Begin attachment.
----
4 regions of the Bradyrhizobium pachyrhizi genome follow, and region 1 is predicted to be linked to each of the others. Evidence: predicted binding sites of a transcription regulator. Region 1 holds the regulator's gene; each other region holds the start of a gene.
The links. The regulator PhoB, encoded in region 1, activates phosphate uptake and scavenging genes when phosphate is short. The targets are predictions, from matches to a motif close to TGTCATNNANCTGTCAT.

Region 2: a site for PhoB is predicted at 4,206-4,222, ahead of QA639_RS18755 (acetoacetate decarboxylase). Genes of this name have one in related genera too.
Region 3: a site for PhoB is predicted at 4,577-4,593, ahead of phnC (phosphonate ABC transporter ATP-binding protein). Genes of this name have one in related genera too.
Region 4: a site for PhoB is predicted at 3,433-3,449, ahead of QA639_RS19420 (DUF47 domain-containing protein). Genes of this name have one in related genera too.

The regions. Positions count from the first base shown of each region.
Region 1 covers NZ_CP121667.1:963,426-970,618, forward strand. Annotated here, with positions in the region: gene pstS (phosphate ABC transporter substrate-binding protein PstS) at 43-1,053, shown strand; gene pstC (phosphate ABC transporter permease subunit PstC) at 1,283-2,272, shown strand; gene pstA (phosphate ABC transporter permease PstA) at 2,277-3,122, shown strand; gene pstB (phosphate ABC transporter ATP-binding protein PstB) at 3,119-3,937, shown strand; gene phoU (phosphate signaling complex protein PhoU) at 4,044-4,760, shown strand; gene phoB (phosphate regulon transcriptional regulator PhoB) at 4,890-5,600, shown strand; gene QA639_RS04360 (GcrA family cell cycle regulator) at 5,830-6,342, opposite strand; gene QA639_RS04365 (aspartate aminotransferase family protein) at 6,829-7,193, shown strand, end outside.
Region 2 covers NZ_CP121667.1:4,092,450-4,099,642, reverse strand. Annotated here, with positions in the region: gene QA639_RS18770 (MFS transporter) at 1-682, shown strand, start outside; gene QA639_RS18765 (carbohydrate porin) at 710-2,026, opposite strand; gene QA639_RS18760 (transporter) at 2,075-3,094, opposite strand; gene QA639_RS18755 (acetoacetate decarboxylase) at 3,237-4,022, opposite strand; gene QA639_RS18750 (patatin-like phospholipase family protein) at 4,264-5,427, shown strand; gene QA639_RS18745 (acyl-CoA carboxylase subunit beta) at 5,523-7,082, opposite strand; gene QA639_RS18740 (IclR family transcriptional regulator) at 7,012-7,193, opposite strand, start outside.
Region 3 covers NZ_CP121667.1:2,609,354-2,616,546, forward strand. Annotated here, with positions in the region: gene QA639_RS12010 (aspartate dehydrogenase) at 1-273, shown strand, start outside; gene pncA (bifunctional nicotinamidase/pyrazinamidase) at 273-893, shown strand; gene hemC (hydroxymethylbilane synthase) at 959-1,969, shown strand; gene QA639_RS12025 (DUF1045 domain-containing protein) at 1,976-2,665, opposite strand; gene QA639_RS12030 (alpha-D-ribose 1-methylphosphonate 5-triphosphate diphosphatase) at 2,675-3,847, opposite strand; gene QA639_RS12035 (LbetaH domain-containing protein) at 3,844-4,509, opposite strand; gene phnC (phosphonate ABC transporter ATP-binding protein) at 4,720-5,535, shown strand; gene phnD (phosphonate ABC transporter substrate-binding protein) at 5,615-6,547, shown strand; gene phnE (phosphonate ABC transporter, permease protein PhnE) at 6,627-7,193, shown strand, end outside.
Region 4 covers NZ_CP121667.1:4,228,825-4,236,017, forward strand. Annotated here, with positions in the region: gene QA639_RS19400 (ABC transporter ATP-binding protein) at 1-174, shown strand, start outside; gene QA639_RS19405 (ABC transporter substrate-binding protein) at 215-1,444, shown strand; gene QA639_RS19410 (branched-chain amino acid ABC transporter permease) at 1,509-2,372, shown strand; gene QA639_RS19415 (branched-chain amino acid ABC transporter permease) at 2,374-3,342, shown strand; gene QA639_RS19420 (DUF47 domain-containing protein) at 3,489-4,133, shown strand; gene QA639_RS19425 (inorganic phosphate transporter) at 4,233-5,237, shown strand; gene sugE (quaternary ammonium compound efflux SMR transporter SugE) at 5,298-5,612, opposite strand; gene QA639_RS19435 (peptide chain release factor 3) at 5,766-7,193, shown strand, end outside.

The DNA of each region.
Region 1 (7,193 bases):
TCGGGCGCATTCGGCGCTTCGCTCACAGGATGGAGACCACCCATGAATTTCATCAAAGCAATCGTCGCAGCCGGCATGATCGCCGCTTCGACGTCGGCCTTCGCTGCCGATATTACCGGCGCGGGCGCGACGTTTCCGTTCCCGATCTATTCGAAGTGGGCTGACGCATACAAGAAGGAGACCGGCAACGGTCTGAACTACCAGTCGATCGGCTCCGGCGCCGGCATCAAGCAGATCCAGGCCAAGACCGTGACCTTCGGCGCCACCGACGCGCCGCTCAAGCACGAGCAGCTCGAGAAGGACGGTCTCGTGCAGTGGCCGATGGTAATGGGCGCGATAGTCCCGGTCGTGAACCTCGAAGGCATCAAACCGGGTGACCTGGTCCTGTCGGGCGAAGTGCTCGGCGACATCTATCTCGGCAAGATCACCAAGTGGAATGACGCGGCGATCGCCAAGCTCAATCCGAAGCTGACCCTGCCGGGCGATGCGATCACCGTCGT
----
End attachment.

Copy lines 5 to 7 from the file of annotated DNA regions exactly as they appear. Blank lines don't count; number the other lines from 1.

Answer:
Region 4: a site for PhoB is predicted at 3,433-3,449, ahead of QA639_RS19420 (DUF47 domain-containing protein). Genes of this name have one in related genera too.

The regions. Positions count from the first base shown of each region.
Region 1 covers NZ_CP121667.1:963,426-970,618, forward strand. Annotated here, with positions in the region: gene pstS (phosphate ABC transporter substrate-binding protein PstS) at 43-1,053, shown strand; gene pstC (phosphate ABC transporter permease subunit PstC) at 1,283-2,272, shown strand; gene pstA (phosphate ABC transporter permease PstA) at 2,277-3,122, shown strand; gene pstB (phosphate ABC transporter ATP-binding protein PstB) at 3,119-3,937, shown strand; gene phoU (phosphate signaling complex protein PhoU) at 4,044-4,760, shown strand; gene phoB (phosphate regulon transcriptional regulator PhoB) at 4,890-5,600, shown strand; gene QA639_RS04360 (GcrA family cell cycle regulator) at 5,830-6,342, opposite strand; gene QA639_RS04365 (aspartate aminotransferase family protein) at 6,829-7,193, shown strand, end outside.